In September Tony Buser
went to the World Maker Faire
in New York to show off a 3-D printer he'd built. While he was there he heard about maker spaces – places where people get together and create things – along the East Coast.
"It's also a place for people to collaborate, to share ideas, share what they're working on," he says. "A maker space is a place where you can be creative and make anything."
Buser thought it would be great to have a place like that in the Reading area, where he lives. He envisions a workshop with tools like laser cutters, CNC machines and woodworking supplies, where creative people could have a place to work on projects even if they don't have the space or money for that equipment themselves. Sometimes these workshops are called hacker spaces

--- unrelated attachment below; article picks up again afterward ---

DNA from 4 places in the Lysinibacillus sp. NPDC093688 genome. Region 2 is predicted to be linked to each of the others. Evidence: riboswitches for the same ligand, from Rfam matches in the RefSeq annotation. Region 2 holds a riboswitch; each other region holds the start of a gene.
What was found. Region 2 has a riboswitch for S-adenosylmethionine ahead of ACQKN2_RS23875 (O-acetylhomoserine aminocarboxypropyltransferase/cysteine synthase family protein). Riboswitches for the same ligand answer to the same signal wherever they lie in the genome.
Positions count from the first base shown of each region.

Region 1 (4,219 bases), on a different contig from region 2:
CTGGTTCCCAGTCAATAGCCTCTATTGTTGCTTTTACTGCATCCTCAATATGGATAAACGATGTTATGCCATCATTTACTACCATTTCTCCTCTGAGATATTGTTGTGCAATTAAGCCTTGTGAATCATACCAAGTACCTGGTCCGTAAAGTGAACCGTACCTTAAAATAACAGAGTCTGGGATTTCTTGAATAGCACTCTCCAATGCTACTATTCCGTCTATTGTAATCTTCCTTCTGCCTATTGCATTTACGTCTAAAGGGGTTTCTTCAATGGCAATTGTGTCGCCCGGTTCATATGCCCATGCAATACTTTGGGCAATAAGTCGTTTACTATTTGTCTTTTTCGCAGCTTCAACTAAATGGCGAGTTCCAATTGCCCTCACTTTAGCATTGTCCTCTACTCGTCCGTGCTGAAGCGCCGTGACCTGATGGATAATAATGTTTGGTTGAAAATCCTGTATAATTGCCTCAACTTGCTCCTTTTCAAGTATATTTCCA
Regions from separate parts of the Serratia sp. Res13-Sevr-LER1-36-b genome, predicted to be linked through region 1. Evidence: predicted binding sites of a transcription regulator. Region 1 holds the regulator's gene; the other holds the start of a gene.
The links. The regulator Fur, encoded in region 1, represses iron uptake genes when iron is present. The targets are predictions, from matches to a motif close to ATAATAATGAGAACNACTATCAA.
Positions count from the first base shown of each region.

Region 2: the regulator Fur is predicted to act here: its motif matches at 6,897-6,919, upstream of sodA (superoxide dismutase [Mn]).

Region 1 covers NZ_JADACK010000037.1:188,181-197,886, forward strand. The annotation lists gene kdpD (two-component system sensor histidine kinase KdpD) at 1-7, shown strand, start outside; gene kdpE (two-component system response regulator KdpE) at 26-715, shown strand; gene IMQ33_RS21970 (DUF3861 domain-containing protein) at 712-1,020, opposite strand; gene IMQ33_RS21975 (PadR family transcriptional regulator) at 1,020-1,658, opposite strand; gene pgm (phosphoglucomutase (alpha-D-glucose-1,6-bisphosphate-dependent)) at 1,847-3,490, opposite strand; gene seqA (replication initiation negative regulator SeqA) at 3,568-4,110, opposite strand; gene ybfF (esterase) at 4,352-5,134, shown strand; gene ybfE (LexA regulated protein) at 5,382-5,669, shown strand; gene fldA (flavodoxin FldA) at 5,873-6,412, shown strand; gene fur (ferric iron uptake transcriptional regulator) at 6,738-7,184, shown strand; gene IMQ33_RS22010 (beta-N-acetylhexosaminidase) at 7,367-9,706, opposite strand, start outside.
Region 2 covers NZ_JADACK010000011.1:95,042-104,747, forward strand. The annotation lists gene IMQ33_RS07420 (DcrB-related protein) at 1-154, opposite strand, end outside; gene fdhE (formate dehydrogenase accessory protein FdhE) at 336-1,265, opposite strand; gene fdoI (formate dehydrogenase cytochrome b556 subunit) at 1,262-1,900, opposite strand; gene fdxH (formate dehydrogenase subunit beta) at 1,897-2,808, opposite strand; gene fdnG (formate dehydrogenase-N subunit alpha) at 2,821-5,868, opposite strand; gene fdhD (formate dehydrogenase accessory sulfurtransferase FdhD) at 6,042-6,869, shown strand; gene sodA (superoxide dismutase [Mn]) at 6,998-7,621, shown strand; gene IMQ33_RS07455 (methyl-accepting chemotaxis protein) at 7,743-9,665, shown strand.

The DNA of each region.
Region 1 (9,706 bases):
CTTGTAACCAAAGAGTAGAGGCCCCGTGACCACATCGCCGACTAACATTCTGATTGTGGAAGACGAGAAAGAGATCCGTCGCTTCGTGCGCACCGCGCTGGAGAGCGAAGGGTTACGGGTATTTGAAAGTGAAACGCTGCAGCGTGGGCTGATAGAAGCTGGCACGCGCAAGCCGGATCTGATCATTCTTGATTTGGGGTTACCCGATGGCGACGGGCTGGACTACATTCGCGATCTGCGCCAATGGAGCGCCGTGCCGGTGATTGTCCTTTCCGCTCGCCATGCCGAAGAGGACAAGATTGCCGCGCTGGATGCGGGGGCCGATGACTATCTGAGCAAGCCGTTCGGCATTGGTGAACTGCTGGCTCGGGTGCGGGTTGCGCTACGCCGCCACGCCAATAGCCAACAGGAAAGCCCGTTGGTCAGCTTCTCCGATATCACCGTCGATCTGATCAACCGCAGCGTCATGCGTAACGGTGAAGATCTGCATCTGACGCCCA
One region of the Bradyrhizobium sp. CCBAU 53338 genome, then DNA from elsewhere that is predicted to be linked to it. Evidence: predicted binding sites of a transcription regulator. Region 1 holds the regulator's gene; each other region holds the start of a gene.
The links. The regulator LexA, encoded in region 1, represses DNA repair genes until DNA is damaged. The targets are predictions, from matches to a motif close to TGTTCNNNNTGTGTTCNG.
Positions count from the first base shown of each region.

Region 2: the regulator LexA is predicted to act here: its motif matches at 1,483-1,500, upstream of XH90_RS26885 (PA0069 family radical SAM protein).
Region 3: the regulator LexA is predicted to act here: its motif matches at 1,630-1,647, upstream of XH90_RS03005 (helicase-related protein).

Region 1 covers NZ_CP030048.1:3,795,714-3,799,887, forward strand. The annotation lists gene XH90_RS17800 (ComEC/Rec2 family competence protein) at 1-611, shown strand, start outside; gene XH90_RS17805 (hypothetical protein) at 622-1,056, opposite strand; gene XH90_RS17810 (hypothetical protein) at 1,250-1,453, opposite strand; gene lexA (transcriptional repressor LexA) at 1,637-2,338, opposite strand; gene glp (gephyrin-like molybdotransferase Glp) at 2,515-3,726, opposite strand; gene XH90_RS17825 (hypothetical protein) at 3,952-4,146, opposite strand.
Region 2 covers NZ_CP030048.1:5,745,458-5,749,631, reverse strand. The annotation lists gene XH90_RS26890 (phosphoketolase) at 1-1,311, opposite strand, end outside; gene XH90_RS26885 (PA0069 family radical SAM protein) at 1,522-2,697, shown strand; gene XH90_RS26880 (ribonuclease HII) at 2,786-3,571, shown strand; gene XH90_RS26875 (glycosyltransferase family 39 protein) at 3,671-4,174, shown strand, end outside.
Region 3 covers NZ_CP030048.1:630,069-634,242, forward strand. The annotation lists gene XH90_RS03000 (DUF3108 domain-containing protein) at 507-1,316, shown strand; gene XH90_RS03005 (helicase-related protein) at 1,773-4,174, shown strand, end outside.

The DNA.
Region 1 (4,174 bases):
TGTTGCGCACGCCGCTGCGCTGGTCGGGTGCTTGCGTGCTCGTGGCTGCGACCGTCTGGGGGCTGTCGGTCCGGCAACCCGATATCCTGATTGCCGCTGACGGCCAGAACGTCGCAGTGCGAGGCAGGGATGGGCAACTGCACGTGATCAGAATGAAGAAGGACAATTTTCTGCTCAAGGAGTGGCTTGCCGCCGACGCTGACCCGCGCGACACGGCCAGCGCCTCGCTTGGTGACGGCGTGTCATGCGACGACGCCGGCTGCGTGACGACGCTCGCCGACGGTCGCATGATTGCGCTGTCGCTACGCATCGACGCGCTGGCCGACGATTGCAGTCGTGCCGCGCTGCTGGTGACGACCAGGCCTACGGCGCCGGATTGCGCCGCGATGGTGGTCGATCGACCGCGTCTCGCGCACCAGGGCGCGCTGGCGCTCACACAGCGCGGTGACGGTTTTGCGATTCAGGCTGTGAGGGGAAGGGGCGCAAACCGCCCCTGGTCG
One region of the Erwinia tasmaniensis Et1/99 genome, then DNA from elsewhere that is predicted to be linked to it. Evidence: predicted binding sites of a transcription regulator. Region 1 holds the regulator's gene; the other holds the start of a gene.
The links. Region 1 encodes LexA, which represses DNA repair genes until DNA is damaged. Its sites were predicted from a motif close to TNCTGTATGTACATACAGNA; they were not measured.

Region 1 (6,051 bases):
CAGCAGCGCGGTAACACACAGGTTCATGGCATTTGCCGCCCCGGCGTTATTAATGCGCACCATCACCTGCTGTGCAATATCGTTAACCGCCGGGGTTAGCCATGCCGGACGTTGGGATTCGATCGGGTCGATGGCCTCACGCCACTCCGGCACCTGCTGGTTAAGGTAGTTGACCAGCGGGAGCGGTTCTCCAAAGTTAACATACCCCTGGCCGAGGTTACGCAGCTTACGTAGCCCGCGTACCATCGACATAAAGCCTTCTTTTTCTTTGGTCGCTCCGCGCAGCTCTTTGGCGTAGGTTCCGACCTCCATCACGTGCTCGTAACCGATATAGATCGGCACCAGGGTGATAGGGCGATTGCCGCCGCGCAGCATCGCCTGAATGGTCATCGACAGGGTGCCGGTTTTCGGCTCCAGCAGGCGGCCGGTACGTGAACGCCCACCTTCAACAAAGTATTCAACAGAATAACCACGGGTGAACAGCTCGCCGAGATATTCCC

, and some already exist in Philadelphia and Pittsburgh.
Buser, who makes robot parts with his 3-D printer and sells them online, has gathered about 20 others interested in starting a maker space in the Reading area. For now the founders of Berks CoLab
– short for the Berks County Collaborative Laboratory – have storage and meeting space at the Reading law office
where Buser has a day job as a programmer. Their next steps are to secure status as a nonprofit and find a location for the maker space. Buser expects Berks CoLab to have its own home by midsummer.
"Reading has a lot of abandoned warehouses, and a space like that would be perfect for us," he says.Source: Tony Buser, Berks CoLabWriter: Rebecca VanderMeulen